Rising oil revenues lift outlook for Gulf finances but not growth
DUBAI (Reuters) – Rising oil revenues are greatly improving the outlook for budget and trade balances among Gulf Arab countries but will do very little to boost economic growth, a quarterly Reuters poll of economists showed.
The benchmark Brent oil price LCOc1 has averaged about $71.60 a barrel so far this year, up from $55 last year. Also, Gulf states are set to export more oil this year after global producers agreed last month to boost output, partly to compensate for anticipated losses in production by Iran, which faces U.S. sanctions.
That is a boon for state finances and external surpluses across the region, especially in Saudi Arabia, the top exporter. Saudi investment bank Jadwa forecasts Riyadh’s oil revenues at $154 billion this year, instead of the $131 billion which the government budgeted last December.
In the poll of 24 economists, the median prediction for Riyadh’s state budget deficit this year was 4.8 percent of gross domestic product, instead of the 7.8 percent they forecast in the last poll.
A 4.8 percent deficit, while still unsustainable for Saudi Arabia in the long run, would be the smallest since 2014, when an oil price plunge began to pressure Riyadh’s finances. The latest poll predicts next year’s deficit at 4.5 percent of GDP, instead of 6.7 percent previously forecast.
Fiscal forecasts for the other five Gulf Cooperation Council states have also improved. The United Arab Emirates is now seen enjoying a state budget surplus of 0.1 percent of GDP this year instead of a 2.9 percent deficit; the forecast for 2019 has switched to a 1.4 percent surplus from a 2.2 percent deficit.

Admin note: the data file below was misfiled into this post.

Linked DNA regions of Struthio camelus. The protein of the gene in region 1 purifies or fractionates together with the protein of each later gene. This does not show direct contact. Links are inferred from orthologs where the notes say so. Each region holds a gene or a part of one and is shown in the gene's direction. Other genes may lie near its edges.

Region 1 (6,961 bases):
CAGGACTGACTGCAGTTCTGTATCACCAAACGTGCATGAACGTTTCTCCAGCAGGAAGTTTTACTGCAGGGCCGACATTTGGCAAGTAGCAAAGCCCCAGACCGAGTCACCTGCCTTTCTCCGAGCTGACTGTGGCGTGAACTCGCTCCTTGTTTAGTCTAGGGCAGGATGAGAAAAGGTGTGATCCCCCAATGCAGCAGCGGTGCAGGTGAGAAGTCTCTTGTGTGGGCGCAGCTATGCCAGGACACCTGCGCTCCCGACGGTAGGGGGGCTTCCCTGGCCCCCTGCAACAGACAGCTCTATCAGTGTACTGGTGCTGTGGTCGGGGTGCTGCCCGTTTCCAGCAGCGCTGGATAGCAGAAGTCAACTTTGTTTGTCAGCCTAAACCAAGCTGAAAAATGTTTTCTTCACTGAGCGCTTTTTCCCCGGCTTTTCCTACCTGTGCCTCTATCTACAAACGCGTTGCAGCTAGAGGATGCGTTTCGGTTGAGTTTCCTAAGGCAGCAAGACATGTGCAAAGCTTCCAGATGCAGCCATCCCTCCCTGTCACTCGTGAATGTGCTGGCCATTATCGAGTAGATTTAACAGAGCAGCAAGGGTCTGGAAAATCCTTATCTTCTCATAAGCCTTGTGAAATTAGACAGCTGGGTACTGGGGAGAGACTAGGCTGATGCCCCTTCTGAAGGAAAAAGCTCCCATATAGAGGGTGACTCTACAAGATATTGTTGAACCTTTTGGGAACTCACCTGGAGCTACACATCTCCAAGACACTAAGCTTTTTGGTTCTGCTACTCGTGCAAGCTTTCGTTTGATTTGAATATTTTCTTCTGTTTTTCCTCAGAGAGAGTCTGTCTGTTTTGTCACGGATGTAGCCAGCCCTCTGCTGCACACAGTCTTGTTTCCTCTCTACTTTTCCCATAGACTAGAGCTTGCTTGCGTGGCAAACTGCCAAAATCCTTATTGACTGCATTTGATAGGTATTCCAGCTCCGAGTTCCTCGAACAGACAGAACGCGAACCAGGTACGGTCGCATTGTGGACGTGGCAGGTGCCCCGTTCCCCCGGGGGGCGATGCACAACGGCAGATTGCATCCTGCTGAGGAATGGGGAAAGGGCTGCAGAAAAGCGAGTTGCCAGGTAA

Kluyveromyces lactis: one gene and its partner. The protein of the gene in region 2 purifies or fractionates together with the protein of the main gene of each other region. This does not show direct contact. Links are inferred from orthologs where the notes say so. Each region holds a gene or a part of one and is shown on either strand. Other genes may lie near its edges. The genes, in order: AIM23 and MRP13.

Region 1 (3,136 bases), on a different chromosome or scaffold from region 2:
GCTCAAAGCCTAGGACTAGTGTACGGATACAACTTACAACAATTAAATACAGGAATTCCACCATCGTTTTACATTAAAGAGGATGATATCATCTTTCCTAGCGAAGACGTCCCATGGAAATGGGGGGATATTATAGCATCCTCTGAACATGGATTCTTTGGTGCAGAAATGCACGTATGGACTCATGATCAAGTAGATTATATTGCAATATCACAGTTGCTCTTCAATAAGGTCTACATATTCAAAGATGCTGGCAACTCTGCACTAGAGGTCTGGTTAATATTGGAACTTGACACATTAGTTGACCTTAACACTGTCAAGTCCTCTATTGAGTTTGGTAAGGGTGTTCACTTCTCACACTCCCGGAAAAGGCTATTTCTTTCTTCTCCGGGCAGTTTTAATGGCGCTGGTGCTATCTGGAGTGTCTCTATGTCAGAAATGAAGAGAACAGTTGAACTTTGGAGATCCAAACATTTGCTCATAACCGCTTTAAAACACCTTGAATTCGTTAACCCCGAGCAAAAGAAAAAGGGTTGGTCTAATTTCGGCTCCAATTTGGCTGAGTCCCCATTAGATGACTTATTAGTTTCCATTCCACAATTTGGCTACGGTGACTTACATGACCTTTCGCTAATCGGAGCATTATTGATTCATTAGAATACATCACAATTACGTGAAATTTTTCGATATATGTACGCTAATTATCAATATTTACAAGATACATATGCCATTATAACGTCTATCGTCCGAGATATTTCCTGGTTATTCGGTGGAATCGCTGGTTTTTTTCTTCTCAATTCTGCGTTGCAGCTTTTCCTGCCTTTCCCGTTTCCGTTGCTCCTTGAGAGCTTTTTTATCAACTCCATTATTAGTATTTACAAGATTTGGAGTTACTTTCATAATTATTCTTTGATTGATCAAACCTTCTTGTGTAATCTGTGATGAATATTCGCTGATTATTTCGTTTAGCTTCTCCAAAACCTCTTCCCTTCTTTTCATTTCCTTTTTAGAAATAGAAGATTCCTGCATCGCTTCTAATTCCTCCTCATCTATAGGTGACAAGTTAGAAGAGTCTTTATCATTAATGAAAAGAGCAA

Similarly, current account surpluses for the four strongest GCC economies – Saudi Arabia, the UAE, Kuwait and Qatar – are expected to swell.
Saudi Arabia is now seen running a surplus of 8.7 percent of GDP this year, up from the previous poll’s 3.3 percent – although it would remain smaller than the double-digit figures recorded before the oil price plunge.
However, the improvements look likely to have little impact in raising modest economic growth in the Gulf, the latest poll showed.
Private sectors are still struggling with government austerity steps such as tax rises and spending curbs, and because governments are expected to use much of their windfall oil revenues to cut deficits rather than stimulate growth.
“Higher-than-budgeted oil revenue will not result in higher government expenditure, but rather, it will contribute to lowering the fiscal deficit,” Jadwa said about Saudi Arabia.
The latest poll raises the median forecast for Saudi GDP growth this year to 1.8 percent from 1.5 percent, and to 2.5 percent from 2.4 percent for next year. Jadwa expects Saudi Arabia’s non-oil private sector to expand just 1.1 percent this year.
Growth forecasts for the UAE are unchanged from the previous poll at 2.6 percent this year and 3.2 percent next.
The latest poll continues to predict sizeable budget and current account deficits for the two weakest GCC economies, Bahrain and Oman, suggesting financial markets may remain concerned about their long-term outlooks unless governments make further reforms.
Bahrain is now expected to run a budget deficit of 8.8 percent of GDP this year instead of the 9.8 percent previously forecast, and 7.6 percent next year. Its current account is expected to stay in deficit through 2020.
(For other stories from the Reuters global long-term economic outlook polls package see)
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